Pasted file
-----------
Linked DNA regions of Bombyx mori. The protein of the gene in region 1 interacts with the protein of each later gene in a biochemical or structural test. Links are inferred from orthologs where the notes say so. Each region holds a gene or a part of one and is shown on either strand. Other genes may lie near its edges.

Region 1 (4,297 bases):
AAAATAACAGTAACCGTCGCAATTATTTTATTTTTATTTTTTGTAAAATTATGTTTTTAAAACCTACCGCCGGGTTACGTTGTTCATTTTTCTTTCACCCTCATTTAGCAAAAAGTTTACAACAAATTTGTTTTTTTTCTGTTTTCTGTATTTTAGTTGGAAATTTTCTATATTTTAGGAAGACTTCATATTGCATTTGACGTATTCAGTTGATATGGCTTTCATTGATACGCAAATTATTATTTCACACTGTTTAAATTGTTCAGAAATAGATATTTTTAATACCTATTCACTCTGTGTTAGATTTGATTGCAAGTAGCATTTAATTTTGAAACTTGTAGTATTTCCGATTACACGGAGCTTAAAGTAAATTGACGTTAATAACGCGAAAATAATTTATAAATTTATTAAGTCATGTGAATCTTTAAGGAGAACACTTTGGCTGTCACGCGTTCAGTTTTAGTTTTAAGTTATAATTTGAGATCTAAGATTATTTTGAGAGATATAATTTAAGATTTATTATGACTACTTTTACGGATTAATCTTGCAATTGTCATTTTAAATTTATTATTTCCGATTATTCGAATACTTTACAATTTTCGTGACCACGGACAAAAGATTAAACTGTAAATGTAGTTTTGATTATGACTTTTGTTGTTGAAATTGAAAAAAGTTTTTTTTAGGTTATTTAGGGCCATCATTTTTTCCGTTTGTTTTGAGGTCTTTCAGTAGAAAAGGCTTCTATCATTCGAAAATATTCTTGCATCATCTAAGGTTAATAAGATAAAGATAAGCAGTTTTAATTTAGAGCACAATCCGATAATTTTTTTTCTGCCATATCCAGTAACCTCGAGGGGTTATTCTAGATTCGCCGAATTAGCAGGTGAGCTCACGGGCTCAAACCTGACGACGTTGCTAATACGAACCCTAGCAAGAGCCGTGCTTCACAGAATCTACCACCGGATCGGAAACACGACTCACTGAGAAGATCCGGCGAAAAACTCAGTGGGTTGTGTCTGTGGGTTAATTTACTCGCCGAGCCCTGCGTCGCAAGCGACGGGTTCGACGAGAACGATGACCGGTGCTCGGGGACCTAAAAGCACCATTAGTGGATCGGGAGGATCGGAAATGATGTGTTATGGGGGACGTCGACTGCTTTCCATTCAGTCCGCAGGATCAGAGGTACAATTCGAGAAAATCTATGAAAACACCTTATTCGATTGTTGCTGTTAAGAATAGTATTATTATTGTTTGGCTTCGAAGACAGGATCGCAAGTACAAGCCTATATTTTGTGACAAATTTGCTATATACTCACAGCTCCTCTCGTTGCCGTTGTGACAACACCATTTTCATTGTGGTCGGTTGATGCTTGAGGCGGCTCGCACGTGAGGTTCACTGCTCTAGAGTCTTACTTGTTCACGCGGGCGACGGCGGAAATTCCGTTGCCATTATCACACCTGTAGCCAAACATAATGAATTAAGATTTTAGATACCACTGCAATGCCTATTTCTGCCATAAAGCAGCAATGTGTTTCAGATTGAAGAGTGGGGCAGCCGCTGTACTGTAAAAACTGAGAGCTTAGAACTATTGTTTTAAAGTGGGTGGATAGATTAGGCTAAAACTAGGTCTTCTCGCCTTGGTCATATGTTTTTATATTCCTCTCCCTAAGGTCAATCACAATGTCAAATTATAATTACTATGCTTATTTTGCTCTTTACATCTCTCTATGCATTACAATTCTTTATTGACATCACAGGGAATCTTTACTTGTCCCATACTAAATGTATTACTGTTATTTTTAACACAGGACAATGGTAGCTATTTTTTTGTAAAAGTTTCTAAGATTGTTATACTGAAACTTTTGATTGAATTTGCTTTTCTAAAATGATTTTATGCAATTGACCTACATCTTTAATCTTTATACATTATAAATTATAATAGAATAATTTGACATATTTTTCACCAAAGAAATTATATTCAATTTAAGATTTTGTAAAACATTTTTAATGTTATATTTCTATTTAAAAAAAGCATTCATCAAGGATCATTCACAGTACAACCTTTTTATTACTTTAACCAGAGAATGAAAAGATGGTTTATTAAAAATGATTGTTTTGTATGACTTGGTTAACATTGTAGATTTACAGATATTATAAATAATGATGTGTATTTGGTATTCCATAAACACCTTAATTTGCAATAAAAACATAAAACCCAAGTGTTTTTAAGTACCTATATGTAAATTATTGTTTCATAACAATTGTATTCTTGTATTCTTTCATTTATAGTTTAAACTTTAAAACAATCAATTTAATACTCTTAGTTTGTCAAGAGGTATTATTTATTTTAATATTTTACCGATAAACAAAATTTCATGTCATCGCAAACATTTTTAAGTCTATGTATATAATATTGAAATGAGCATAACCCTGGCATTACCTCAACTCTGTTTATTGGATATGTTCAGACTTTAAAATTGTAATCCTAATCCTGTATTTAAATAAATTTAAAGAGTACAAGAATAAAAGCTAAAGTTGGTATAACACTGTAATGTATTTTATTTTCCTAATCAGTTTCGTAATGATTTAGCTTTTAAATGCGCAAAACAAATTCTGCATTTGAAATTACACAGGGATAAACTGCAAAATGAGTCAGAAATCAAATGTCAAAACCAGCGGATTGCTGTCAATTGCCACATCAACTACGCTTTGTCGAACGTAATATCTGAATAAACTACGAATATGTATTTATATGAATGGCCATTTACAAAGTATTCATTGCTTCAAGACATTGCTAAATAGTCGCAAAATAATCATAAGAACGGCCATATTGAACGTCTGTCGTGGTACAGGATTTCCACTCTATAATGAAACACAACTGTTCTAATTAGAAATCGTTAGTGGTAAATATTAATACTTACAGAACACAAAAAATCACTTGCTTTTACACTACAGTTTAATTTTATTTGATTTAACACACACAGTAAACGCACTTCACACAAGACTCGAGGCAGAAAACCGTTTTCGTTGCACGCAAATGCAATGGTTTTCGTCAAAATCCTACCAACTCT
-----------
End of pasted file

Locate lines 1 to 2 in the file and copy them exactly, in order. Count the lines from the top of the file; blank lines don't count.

Linked DNA regions of Bombyx mori. The protein of the gene in region 1 interacts with the protein of each later gene in a biochemical or structural test. Links are inferred from orthologs where the notes say so. Each region holds a gene or a part of one and is shown on either strand. Other genes may lie near its edges.

Region 1 (4,297 bases):